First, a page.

Johnny Depp's head makes 'Walking Dead' cameo (Photo)

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'Walking Dead': The Importance of Realism

Johnny Depp made a surprise appearance on this week's episode of "The Walking Dead."

Well, at least his head did.

During a scene in the episode, Rick (Andrew Lincoln) has three severed walker heads set out in front of him on the road for a ploy he is going to attempt with The Saviors.

According to co-executive producer Greg Nicotero, who also directed the episode, his own head served as the mold for one while Depp's was another.

"One of the other heads, I don't know if I'm going to get in trouble if I say this, was Johnny Depp," Nicotero told Entertainment Weekly. "I think we had sculpted an emaciated version of a dummy head for something and we used Johnny Depp's head as a basis just for a clay sculpt. I can't remember who the third one is, but I'm in good company."

Behind-the-scenes of "Walking Dead" season 6:

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Behind the Scenes: Walking Dead Season 6
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Johnny Depp's head makes 'Walking Dead' cameo (Photo)
Photo courtesy of AMC
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This is not the first time famous heads have found their way onto TV, though they are not always received so positively.

Back in Season 1 of "Game of Thrones," creators David Benioff and D.B. Weiss apologized for putting a prosthetic head of President George W. Bush on a spike, hours after news that their show had done so hit the internet.

"We use a lot of prosthetic body parts on the show: heads, arms, etc." Benioff and Weiss said. "We can't afford to have these all made from scratch, especially in scenes where we need a lot of them, so we rent them in bulk. After the scene was already shot, someone pointed out that one of the heads looked like George W. Bush."

Check out a photo of Depp's head on "The Walking Dead" below.

RELATED: Johnny Depp's 10 biggest career risks

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Johnny Depp's head makes 'Walking Dead' cameo (Photo)

Cry-Baby (1990)

Depp played the title character in John Waters’ 1950s parody, which successfully spoofed both Elvis Presley and the ’70s juvenile delinquent film Scared Straight! His character was named for his uncanny ability to shed a single tear whenever he became emotional.

Edward Scissorhands (1990)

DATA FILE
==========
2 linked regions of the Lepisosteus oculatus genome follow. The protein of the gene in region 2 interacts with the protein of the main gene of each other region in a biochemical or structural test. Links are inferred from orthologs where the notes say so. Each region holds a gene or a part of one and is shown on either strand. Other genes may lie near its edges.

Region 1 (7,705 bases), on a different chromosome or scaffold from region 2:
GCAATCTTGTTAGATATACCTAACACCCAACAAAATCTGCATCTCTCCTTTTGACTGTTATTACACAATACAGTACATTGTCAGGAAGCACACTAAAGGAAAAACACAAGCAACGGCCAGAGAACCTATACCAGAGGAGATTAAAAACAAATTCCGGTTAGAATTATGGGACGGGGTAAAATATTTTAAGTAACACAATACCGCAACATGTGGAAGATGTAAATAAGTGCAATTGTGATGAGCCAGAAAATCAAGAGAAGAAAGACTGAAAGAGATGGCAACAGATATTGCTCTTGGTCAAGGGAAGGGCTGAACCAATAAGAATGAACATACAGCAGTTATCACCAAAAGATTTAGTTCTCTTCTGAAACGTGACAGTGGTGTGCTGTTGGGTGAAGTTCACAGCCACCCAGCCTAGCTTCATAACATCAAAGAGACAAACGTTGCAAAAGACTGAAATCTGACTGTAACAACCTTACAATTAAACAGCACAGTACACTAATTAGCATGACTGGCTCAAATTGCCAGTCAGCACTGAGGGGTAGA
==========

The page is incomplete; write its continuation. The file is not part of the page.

In his first collaboration with Tim Burton, Depp played a shy, artificial man named Edward, whose creator passed away before he was able to give him a set of human hands, leaving him with gigantic scissors instead. Luckily, Edward finds a career as a hedge trimmer and hair stylist.

Benny & Joon (1993)

Eccentric silent-screen icon Buster Keaton was the inspiration for Depp’s role as Sam in this charming story of an oddball drifter who falls for a woman emotionally detached from the world around her.

Ed Wood (1994)

Depp showed his comedic chops with his over-the-top portrayal of 1950s cult movie auteur and self-proclaimed transvestite Ed Wood, who many in Hollywood regard as the worst director of all time. Burton, Depp’s longtime partner in weird, directed the biopic for their second collaboration.

Don Juan DeMarco (1994)

Depp charmed audiences with his portrayal of a young man convinced he’s actually the fabled Spanish lover Don Juan. Set in modern day New York, “Don Juan” finds himself instantly enamored with nearly everyone who crosses his path at a mental institution.

Fear and Loathing in Las Vegas (1998)

Depp continued to expand his horizons, taking audiences on a trippy, mescaline-laced walk on the wild side for this film, in which he played a high Hunter S. Thompson on an outrageous adventure in the desert.

Pirates of the Caribbean: The Curse of the Black Pearl (2003)

Never one to embrace big-budget studio pictures, the role of Captain Jack Sparrow in the film based on the Pirates of the Caribbean ride at Disney theme parks allowed Depp to do just that. Though most would probably wager that the opportunity to tap into his inner Keith Richards is the real reason why Depp took the part.

Charlie and the Chocolate Factory (2005)

Depp took a risk reprising the role of Willy Wonka made famous by Gene Wilder in the 1971 classic Willy Wonka and the Chocolate Factory. The reviews were mixed (Wilder panned it), as Depp straddled the line between affable and eerie.

Sweeney Todd: The Demon Barber of Fleet Street (2007)

The dark Stephen Sondheim musical directed by (who else?) Burton centers on Depp as Sweeney Todd, a barber out for revenge against any and all who have wronged him.

Alice in Wonderland (2010)

Depp’s version of the tea-guzzling, colorful carpetbagger known as Tarrant Hightopp (the Mad Hatter) is sneering and eccentric, and undoubtedly one of his most humorous onscreen creations to date.

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